Representative Roby in the News
While the Department of Defense’s recommendation to reduce the size of the Army by as many as 130,000 troops from its post-9/11 peak could certainly affect commerce in and around Fort Rucker, some of the post’s training fleet is scheduled to undergo a significant change.
Alabama representatives are reacting following news that U.S. Defense Secretary Chuck Hagel is proposing a reduction of the Army to the smallest size it has been since World War II. The reduction would see the closure of military bases, along with other military-wide cost reductions.
U.S. Representative Martha Roby (R-AL) today congratulated Major General Kevin Mangum upon his nomination for promotion within the Army ranks and thanked him for his leadership at Fort Rucker over the past two years.
A new report on the Sept. 11 terror attacks in Benghazi that has been months in the making was finally released this week and, according to Fox News’ Megan Kelly, “it takes aim squarely at the White House.”
Continuing to prove that the phrase “government debt limit” is perhaps the world’s greatest oxymoron, The United States House of Representatives voted 221-201 on Tuesday to raise the nation’s debt ceiling once again.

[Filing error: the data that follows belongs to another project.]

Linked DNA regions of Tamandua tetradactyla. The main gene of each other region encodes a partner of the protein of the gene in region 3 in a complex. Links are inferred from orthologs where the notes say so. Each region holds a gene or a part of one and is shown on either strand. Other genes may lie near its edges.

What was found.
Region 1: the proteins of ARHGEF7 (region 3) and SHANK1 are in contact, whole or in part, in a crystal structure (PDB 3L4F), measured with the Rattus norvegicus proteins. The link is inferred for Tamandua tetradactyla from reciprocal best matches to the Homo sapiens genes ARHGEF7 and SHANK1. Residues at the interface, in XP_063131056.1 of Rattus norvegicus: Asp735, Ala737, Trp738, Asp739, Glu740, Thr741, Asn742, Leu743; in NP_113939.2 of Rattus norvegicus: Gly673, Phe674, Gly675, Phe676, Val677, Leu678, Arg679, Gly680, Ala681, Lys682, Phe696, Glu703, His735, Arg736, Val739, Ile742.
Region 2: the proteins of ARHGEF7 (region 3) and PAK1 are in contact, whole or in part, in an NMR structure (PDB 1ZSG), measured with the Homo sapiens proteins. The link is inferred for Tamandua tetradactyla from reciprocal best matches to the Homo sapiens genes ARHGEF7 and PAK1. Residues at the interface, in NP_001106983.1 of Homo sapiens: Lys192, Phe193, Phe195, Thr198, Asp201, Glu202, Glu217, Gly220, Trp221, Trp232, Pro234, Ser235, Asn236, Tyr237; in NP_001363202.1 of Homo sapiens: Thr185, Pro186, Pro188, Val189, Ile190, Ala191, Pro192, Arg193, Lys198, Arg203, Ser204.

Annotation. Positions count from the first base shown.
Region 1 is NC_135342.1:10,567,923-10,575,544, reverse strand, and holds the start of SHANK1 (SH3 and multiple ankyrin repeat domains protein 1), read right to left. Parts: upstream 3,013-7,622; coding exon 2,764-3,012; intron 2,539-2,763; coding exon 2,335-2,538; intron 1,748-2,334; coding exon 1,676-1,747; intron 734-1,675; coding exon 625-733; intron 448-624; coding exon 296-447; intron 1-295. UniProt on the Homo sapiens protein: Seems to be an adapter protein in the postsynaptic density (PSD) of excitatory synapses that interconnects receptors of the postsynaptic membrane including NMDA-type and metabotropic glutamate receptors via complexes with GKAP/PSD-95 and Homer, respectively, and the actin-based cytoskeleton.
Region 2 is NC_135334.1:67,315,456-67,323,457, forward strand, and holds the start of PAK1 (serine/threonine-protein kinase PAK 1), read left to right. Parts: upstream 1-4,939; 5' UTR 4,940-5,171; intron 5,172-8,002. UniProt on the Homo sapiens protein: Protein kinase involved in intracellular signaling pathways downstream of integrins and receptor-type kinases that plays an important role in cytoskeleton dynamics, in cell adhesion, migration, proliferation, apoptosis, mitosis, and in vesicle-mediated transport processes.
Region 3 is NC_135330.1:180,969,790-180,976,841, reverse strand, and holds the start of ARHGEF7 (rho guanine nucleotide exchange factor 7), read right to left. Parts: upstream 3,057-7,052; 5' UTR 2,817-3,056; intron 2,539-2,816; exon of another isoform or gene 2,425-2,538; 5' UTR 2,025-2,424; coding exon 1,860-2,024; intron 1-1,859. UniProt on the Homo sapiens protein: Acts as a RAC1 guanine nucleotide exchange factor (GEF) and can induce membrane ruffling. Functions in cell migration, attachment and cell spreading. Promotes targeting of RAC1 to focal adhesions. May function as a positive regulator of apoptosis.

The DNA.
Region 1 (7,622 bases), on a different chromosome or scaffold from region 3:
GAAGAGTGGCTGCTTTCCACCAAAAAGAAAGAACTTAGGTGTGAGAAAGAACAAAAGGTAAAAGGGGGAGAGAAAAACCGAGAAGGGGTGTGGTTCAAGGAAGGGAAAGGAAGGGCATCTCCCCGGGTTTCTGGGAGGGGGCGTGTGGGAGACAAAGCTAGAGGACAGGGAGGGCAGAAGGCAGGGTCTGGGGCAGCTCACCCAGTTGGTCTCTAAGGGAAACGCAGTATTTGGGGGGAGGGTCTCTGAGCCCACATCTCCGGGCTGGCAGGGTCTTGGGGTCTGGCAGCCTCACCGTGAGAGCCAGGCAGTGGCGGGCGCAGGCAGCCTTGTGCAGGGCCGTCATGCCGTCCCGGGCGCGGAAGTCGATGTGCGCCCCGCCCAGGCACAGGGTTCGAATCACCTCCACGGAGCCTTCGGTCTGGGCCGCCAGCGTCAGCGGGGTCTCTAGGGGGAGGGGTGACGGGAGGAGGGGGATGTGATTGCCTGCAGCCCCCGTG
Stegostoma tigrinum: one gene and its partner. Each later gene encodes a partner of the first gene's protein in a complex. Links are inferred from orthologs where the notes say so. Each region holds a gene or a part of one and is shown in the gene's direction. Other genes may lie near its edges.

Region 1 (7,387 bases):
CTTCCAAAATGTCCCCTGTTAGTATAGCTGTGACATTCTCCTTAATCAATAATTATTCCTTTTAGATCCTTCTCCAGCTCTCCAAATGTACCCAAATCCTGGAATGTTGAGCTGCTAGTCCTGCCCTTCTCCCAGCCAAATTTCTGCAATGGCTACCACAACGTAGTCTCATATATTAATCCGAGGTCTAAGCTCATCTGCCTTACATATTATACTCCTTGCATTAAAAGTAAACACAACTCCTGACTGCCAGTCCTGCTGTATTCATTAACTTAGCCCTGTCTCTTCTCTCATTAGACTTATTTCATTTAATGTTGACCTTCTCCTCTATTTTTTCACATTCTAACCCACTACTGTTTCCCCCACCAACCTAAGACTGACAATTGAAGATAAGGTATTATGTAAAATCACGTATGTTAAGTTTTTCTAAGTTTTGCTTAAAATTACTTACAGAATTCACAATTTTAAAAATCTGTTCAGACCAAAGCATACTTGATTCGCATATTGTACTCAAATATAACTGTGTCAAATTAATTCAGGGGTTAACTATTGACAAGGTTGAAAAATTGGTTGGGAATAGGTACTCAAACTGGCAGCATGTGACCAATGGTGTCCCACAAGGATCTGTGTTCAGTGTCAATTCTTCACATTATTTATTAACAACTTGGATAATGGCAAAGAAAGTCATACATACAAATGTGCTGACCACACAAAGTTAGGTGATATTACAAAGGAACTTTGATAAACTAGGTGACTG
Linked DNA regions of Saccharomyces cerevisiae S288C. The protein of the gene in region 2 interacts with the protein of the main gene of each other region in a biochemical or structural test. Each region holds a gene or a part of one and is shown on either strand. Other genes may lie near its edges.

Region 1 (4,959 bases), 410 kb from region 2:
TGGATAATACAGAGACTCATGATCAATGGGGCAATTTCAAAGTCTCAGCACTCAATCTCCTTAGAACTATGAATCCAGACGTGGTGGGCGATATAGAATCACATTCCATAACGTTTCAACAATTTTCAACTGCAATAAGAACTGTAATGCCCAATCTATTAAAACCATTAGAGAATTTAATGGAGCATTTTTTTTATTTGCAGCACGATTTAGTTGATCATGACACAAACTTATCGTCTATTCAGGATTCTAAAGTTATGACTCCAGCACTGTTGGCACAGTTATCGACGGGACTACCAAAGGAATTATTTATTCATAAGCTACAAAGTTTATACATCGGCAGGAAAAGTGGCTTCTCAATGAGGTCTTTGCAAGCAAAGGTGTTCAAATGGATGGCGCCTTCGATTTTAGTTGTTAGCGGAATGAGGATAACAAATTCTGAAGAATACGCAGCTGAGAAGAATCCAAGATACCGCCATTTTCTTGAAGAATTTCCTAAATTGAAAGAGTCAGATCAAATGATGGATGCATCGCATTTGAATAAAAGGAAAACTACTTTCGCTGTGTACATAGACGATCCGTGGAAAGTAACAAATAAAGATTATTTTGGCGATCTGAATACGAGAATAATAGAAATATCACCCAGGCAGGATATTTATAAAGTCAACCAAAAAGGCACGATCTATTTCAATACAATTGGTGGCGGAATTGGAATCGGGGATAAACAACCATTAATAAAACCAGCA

The national debt appears to be increasing again and there is no serious effort to rein in out of control federal spending or balance the budget anywhere on the horizon. U.S. Representatives: Martha Roby (R) from Montgomery, Mike Rogers (R) from Saks, and Bradley Byrne (R) voted against the agreement between Democrats and the House’s Republican Leadership.
A plan to reverse pension cuts for working-age military retirees easily passed the House today.
Alabama's Legislative Delegation voted unanimously to repeal the 1 percent cut to pension payments for military retirees younger than 62. The cuts were part of the two-year budget agreement passed in October as part of a deal to end the 16-day government shutdown.
A House subcommittee report released Tuesday places the blame over the response to the Benghazi terrorist attack squarely on the administration's shoulders.
Administration officials should have anticipated the terrorist threat to the American consulate in Benghazi before it was attacked in 2012, according to a Republican analysis released Tuesday.
Republicans on the House Armed Services Committee blame the White House for failing to provide sufficient security to defend a U.S. outpost in Benghazi, Libya, and that the administration quickly knew the violence was a terrorist attack.